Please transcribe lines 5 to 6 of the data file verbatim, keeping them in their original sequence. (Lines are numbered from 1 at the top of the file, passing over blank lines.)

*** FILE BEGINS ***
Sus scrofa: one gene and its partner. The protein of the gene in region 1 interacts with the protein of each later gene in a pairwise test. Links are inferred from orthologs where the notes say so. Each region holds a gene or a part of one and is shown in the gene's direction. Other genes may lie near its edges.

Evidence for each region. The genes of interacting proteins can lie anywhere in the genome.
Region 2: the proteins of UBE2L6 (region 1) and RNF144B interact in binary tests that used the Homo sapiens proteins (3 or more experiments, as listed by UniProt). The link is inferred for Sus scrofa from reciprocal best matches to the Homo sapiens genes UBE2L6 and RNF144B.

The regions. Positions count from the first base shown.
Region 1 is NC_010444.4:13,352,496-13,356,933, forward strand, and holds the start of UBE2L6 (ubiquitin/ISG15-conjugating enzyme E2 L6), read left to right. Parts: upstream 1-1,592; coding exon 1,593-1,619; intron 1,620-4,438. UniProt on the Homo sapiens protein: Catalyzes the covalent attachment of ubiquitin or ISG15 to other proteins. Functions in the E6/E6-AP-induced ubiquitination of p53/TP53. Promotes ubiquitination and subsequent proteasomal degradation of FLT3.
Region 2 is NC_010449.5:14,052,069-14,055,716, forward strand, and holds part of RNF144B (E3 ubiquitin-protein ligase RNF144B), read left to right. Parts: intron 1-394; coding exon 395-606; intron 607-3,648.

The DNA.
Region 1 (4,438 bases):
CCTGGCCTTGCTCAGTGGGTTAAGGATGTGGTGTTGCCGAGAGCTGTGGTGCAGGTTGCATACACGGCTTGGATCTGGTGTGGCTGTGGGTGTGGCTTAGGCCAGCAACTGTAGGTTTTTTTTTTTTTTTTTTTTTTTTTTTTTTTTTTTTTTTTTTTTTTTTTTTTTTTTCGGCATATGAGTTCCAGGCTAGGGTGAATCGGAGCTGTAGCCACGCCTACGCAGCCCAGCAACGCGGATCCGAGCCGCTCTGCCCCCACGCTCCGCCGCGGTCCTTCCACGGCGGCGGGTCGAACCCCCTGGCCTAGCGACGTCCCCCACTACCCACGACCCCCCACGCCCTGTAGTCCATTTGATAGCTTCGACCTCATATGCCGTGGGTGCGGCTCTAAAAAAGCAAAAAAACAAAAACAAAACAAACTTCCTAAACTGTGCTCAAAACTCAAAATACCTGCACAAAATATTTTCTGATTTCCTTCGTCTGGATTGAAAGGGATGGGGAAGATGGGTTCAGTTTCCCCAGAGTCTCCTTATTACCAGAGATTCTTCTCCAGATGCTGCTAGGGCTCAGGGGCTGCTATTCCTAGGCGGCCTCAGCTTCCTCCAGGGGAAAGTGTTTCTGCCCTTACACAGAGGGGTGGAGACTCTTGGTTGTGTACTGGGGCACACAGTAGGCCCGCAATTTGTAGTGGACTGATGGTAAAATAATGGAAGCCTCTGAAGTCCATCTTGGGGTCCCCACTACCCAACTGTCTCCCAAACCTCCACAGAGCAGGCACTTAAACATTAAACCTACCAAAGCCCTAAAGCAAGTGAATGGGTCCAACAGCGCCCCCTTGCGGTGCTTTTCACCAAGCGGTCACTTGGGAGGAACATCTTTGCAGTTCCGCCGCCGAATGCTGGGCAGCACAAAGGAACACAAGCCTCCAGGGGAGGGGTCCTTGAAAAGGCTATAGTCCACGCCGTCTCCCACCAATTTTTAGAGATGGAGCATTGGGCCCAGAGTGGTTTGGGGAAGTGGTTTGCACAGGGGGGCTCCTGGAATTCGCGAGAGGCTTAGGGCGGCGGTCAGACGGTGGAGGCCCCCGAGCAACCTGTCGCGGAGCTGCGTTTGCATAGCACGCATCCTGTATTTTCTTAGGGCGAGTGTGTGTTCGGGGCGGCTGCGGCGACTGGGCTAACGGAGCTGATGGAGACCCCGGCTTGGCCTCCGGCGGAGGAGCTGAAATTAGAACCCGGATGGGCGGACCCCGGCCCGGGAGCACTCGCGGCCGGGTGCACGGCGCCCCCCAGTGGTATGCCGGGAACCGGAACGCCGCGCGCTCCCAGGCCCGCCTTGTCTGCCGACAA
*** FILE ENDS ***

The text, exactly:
Region 1 is NC_010444.4:13,352,496-13,356,933, forward strand, and holds the start of UBE2L6 (ubiquitin/ISG15-conjugating enzyme E2 L6), read left to right. Parts: upstream 1-1,592; coding exon 1,593-1,619; intron 1,620-4,438. UniProt on the Homo sapiens protein: Catalyzes the covalent attachment of ubiquitin or ISG15 to other proteins. Functions in the E6/E6-AP-induced ubiquitination of p53/TP53. Promotes ubiquitination and subsequent proteasomal degradation of FLT3.
Region 2 is NC_010449.5:14,052,069-14,055,716, forward strand, and holds part of RNF144B (E3 ubiquitin-protein ligase RNF144B), read left to right. Parts: intron 1-394; coding exon 395-606; intron 607-3,648.